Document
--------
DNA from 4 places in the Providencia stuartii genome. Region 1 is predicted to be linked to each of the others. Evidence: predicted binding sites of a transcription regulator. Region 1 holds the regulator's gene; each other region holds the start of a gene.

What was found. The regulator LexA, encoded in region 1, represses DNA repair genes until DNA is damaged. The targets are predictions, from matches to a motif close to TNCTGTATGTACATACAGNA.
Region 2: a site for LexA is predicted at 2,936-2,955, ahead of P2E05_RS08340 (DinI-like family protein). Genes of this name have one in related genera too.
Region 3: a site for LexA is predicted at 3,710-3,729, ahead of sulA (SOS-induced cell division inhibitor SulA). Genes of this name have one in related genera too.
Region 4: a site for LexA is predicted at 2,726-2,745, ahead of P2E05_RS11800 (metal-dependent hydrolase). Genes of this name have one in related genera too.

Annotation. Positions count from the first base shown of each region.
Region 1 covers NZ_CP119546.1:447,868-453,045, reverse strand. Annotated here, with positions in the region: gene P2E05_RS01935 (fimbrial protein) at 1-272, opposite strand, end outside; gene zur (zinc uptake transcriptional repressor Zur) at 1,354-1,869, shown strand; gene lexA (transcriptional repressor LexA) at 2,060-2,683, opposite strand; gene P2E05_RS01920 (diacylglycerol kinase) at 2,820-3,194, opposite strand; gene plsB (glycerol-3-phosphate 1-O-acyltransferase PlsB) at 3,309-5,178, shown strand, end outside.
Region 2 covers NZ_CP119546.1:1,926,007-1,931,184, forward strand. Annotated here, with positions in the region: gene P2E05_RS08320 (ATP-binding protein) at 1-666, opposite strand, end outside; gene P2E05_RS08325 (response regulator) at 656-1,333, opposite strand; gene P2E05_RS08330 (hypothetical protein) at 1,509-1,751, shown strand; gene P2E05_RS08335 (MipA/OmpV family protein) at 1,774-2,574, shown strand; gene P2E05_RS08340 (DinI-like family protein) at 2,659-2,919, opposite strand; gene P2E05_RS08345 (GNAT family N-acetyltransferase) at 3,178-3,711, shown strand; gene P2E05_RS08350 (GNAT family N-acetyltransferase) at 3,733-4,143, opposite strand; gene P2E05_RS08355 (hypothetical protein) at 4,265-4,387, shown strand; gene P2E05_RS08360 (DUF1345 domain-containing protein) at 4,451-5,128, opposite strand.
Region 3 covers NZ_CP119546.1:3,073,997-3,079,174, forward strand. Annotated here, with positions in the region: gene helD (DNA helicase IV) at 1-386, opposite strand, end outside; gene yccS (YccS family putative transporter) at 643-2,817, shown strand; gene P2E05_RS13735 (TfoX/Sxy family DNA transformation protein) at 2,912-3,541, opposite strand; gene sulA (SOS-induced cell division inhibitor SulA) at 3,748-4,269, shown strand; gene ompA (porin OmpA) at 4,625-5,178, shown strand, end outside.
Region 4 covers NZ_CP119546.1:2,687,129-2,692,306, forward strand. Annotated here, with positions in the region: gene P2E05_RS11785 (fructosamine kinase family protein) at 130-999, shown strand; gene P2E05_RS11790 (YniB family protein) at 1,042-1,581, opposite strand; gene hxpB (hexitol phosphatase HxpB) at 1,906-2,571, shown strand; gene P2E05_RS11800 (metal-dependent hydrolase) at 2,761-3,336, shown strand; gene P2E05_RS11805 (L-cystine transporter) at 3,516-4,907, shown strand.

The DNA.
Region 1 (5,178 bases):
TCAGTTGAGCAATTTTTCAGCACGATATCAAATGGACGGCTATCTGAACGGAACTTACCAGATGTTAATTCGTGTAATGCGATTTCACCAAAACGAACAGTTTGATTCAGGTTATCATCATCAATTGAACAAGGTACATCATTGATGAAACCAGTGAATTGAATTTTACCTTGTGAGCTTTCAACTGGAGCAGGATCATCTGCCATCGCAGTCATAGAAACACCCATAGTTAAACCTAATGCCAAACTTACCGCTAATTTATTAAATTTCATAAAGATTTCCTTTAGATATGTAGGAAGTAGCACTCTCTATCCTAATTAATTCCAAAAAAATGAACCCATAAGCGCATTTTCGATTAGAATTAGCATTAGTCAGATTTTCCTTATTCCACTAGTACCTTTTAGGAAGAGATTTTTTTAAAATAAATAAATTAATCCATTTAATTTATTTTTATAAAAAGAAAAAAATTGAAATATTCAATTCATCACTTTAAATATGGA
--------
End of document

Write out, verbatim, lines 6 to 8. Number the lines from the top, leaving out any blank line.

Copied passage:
Annotation. Positions count from the first base shown of each region.
Region 1 covers NZ_CP119546.1:447,868-453,045, reverse strand. Annotated here, with positions in the region: gene P2E05_RS01935 (fimbrial protein) at 1-272, opposite strand, end outside; gene zur (zinc uptake transcriptional repressor Zur) at 1,354-1,869, shown strand; gene lexA (transcriptional repressor LexA) at 2,060-2,683, opposite strand; gene P2E05_RS01920 (diacylglycerol kinase) at 2,820-3,194, opposite strand; gene plsB (glycerol-3-phosphate 1-O-acyltransferase PlsB) at 3,309-5,178, shown strand, end outside.
Region 2 covers NZ_CP119546.1:1,926,007-1,931,184, forward strand. Annotated here, with positions in the region: gene P2E05_RS08320 (ATP-binding protein) at 1-666, opposite strand, end outside; gene P2E05_RS08325 (response regulator) at 656-1,333, opposite strand; gene P2E05_RS08330 (hypothetical protein) at 1,509-1,751, shown strand; gene P2E05_RS08335 (MipA/OmpV family protein) at 1,774-2,574, shown strand; gene P2E05_RS08340 (DinI-like family protein) at 2,659-2,919, opposite strand; gene P2E05_RS08345 (GNAT family N-acetyltransferase) at 3,178-3,711, shown strand; gene P2E05_RS08350 (GNAT family N-acetyltransferase) at 3,733-4,143, opposite strand; gene P2E05_RS08355 (hypothetical protein) at 4,265-4,387, shown strand; gene P2E05_RS08360 (DUF1345 domain-containing protein) at 4,451-5,128, opposite strand.